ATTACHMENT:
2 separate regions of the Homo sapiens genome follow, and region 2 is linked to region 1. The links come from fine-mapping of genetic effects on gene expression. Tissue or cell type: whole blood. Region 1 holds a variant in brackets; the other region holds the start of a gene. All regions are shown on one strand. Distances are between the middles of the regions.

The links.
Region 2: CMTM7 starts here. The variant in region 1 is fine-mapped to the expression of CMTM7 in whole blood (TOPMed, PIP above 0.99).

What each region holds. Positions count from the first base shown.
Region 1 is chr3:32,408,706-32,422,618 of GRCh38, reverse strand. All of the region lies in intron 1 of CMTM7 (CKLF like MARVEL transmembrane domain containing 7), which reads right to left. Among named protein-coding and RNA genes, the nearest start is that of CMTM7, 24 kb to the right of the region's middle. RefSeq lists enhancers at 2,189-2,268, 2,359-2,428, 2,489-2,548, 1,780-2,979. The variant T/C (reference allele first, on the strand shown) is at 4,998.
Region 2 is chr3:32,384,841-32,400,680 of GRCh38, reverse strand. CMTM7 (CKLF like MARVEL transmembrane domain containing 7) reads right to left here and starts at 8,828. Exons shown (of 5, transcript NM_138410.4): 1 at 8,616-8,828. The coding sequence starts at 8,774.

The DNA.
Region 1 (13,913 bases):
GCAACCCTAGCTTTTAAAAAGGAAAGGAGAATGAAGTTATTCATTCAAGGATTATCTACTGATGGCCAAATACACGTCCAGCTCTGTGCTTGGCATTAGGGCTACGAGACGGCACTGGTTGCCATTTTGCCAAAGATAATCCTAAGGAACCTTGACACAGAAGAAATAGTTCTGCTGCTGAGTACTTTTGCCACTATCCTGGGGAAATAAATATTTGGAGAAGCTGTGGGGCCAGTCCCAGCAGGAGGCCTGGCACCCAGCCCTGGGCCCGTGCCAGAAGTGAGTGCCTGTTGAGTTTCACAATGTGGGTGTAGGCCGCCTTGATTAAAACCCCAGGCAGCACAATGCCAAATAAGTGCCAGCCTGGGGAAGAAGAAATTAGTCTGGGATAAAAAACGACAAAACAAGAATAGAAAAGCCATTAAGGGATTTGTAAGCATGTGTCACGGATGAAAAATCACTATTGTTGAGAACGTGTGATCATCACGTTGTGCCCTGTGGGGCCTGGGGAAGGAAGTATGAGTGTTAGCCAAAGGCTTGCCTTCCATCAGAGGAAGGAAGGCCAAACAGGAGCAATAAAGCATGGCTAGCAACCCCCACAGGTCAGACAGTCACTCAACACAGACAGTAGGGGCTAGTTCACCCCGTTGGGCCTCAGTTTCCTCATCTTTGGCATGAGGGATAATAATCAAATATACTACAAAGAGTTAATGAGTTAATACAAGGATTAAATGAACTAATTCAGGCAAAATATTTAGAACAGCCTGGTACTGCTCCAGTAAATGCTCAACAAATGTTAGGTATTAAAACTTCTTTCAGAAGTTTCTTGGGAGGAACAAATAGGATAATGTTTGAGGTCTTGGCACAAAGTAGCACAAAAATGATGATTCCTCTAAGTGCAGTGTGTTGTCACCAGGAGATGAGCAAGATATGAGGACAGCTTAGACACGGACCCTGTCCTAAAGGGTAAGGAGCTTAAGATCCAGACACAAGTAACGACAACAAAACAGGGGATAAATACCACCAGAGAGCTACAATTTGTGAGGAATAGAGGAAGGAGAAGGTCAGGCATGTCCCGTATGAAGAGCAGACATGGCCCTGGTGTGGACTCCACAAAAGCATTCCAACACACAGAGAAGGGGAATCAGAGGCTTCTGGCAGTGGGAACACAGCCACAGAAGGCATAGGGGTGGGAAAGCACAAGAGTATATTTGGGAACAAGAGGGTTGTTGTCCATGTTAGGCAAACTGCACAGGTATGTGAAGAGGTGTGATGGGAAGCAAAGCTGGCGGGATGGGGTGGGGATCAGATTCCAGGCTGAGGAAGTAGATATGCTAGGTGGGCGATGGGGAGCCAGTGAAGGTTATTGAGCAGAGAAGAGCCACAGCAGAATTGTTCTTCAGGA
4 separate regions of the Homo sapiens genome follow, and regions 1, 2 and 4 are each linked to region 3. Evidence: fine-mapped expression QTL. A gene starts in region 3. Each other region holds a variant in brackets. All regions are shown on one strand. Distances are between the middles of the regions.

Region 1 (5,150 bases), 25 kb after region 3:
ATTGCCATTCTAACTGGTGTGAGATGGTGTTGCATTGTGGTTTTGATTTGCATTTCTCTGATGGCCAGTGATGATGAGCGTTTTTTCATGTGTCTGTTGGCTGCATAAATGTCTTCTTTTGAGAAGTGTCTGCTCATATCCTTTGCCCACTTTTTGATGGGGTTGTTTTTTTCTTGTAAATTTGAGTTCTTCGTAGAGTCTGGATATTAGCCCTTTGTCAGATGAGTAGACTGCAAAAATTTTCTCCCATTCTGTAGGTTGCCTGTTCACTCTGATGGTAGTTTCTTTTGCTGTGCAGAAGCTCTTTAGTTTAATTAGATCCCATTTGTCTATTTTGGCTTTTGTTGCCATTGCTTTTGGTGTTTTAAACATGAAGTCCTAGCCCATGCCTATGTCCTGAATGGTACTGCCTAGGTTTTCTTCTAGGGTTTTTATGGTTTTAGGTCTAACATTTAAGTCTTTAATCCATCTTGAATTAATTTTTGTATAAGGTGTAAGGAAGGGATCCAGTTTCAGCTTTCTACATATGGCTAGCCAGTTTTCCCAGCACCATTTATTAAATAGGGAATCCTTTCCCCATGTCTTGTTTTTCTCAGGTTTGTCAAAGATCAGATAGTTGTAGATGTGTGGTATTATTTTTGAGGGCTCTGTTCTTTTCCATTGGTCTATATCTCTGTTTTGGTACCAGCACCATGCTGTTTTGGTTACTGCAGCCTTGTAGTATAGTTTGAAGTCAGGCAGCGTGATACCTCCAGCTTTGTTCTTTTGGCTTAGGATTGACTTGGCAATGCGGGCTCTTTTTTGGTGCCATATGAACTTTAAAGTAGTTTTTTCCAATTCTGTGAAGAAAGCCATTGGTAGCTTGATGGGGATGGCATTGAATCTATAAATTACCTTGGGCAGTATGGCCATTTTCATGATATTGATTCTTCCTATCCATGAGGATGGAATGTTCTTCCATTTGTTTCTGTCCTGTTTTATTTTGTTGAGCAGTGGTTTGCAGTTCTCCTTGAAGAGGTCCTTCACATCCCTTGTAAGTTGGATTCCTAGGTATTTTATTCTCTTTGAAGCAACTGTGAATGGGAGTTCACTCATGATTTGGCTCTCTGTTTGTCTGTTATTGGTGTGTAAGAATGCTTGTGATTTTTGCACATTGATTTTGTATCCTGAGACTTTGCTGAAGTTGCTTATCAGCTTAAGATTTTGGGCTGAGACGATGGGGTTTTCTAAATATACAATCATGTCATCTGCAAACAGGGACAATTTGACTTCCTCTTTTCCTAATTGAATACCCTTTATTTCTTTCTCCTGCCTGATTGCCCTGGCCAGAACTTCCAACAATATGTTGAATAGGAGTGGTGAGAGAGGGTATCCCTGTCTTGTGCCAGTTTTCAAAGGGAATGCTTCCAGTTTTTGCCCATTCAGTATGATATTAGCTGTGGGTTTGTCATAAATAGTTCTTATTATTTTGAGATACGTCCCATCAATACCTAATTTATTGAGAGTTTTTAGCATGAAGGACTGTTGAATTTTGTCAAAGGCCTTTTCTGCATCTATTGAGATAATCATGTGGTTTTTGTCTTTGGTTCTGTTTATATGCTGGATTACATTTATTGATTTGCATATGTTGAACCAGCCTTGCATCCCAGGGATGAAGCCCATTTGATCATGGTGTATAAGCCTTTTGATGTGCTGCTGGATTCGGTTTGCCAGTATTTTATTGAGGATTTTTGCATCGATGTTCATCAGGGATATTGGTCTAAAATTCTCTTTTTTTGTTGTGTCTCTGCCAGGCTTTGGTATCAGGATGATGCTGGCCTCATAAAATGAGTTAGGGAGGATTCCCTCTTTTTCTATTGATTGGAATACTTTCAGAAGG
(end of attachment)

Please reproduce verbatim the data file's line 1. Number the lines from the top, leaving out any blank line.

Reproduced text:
2 separate regions of the Homo sapiens genome follow, and region 2 is linked to region 1. The links come from fine-mapping of genetic effects on gene expression. Tissue or cell type: whole blood. Region 1 holds a variant in brackets; the other region holds the start of a gene. All regions are shown on one strand. Distances are between the middles of the regions.